Business Decision Making and Its Financial Effects

When an operator considers two or more courses of action, he generally bases his choice on the cash flows that the different options offer.1 These cash flows occur over time and cash flow that is farther into the future is less important than cash flow that is nearer to the present. To quantify these relative differences, operators discount future cash flows to present values by dividing each year t’s cash flow by (1 + r)t, where r is the discount rate.2 r represents both the time value of money and the project risk. In other words, r represents what the operator needs to pay both debt holders and shareholders to obtain capital for this project. In general, the greater the risk in a project, the higher will be the discount factor that the operator would apply to the projected cash flows. The net of the present value of the cash inflow and the present value of the cash outflow is called the NPV of the project. Unless there is a barrier to raising capital3 or to obtaining some necessary input, an operator generally is willing to implement any project that has a positive NPV.4 Once a project is chosen and implementation begins, the project has financial effects on the operator and the operator records these effects in its financial statements.5 There are three basic financial statements that are of interest in regulation. The first is the cash flow statement, which records all of the cash inflows and outflows that result from the normal operations and projects that the operator undertakes. Cash flows are of interest to regulators in part because some regulators use projected cash flows to establish X-factors for price cap regulation.6 that relies on projected cash flows to establish X-factors is called U.K.-style price cap regulation.7 Revenue and operating expenses related to projects and normal operations are recorded on the income statement, along with interest, taxes, and depreciation expenses. Operating expenses are costs incurred for inputs that are used up within a year’s time. Assets (plant, other property and investments, current assets, and deferred debts) and liabilities (stock, long-term debt, non-current liabilities, current and accrued liabilities, and deferred credits) are recorded on the balance sheet. The income statement and balance sheet are of particular interest in rate of return regulation, but are important for other forms of regulation as well. This is described further in Price Level Regulation.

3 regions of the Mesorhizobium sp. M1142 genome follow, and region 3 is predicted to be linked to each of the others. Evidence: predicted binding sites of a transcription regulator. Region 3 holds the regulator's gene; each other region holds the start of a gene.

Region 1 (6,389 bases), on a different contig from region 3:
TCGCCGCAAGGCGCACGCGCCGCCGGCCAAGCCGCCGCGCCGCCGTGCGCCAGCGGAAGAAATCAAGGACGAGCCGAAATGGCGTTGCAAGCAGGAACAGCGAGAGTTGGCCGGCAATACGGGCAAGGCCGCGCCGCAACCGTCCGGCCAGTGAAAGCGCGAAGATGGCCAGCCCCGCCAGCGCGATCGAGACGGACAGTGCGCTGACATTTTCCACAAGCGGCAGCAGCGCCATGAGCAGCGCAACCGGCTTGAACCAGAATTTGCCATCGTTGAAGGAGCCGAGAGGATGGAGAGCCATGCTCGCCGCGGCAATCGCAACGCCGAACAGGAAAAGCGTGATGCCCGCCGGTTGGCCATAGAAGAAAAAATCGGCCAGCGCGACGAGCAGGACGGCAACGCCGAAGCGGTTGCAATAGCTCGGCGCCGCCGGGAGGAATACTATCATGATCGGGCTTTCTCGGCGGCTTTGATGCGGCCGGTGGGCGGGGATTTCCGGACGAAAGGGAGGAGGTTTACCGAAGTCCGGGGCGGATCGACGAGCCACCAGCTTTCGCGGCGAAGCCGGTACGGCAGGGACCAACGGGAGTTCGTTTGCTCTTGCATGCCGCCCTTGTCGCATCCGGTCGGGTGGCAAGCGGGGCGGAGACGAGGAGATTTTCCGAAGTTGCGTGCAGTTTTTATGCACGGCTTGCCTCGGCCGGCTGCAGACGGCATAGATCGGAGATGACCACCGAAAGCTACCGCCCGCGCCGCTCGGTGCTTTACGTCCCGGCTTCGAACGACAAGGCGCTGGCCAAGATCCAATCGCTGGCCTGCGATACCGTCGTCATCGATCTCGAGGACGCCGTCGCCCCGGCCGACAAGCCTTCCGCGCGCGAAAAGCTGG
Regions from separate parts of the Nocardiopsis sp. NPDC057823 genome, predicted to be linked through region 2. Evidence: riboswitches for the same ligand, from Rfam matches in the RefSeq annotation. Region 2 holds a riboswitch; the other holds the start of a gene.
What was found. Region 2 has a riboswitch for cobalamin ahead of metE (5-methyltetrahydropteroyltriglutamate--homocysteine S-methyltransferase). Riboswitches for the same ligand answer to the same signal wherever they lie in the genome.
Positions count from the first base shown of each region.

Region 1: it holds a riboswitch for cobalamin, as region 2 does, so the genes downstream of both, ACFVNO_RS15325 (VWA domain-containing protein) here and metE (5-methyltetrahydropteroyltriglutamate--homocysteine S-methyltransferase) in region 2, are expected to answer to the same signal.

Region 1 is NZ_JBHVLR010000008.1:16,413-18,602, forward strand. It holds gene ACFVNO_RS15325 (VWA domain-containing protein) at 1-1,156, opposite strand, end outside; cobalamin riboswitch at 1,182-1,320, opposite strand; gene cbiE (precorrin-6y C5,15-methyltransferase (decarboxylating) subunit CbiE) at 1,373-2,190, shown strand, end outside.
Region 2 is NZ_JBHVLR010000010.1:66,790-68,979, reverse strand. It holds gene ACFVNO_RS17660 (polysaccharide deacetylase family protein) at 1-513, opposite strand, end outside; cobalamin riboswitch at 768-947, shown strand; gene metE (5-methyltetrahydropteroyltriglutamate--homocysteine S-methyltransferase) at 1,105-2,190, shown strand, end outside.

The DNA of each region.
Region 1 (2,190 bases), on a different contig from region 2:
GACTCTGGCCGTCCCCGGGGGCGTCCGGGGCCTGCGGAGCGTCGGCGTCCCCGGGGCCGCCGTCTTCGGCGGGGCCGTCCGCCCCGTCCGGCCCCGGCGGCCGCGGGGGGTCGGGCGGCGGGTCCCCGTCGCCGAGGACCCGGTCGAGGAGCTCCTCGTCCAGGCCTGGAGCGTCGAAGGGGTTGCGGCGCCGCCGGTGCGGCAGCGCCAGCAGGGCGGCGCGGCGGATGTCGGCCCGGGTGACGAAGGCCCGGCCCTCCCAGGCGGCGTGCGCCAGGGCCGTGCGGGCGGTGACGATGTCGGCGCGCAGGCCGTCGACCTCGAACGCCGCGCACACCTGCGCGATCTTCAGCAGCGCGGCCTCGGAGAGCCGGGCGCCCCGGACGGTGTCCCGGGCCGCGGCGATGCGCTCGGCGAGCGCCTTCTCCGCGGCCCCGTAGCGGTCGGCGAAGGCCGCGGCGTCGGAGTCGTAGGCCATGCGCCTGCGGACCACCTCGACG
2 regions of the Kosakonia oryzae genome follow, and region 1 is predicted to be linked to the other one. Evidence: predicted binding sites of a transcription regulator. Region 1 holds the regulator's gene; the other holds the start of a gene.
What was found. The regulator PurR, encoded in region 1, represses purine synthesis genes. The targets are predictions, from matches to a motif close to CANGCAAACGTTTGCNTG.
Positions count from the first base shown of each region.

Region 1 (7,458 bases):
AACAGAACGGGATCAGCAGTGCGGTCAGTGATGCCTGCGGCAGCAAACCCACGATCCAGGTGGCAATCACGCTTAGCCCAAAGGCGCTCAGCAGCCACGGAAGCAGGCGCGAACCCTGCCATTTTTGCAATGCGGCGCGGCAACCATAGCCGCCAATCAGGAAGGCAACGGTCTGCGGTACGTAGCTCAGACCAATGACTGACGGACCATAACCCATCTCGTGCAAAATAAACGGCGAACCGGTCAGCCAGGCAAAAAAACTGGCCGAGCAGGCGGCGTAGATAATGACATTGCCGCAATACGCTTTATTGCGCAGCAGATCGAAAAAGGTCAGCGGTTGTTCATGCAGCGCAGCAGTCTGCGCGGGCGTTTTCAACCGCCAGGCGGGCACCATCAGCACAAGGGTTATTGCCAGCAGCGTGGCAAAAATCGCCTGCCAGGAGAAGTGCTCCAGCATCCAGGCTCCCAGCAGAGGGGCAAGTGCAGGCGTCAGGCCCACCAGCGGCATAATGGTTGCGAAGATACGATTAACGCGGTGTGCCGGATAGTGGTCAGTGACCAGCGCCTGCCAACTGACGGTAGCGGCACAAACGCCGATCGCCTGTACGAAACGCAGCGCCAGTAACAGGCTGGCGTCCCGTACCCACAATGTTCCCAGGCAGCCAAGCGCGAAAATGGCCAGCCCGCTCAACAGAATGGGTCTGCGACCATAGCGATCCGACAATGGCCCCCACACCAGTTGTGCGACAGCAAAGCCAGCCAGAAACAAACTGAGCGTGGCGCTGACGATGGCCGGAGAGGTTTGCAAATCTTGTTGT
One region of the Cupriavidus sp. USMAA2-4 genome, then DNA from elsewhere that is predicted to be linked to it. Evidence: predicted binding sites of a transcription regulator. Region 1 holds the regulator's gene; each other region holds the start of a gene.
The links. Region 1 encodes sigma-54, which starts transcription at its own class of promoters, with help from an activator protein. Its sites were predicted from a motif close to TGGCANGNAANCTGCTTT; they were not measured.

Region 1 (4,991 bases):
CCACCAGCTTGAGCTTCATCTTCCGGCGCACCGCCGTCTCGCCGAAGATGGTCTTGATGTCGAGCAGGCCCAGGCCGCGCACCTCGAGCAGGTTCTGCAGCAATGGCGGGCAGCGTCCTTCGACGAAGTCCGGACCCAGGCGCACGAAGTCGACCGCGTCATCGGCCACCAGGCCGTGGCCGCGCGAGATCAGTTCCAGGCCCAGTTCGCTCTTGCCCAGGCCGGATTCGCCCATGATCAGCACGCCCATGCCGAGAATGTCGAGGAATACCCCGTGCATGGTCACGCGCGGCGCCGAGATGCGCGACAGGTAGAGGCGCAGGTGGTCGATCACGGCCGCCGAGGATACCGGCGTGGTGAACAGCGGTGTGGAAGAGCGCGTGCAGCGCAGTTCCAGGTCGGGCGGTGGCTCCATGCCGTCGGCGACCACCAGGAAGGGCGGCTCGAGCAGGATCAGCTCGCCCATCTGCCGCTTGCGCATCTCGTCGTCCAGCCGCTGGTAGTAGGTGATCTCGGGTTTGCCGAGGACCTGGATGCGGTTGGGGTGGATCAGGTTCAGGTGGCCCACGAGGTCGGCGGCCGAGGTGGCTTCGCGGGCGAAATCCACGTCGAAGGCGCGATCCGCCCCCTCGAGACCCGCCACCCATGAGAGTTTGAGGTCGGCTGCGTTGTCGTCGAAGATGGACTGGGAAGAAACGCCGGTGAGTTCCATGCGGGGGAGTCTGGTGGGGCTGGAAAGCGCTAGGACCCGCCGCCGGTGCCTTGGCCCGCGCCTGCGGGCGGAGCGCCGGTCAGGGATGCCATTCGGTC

1. See Financial Analysis in the reference section.
  2. Where NPV0 is Net Present Value today for cash flows received in 1 year, 2 years, etc
  3. Usually there are barriers to raising capital in a developing country.
  4. Some regulators also use NPV analysis in regulating overall price levels. Price Regulation in Price Level Regulation notes these financial analysis techniques.
  5. See Identifying Informational Requirements.
  6. For convenience, the authors refer only to price cap regulation, but these statements also apply to revenue cap regulation, which is described in the chapter on incentive regulation.
  7. See Price Regulation in Price Level Regulation for information on price cap regulation and the financial modeling that U.K.-style price cap regulation entails.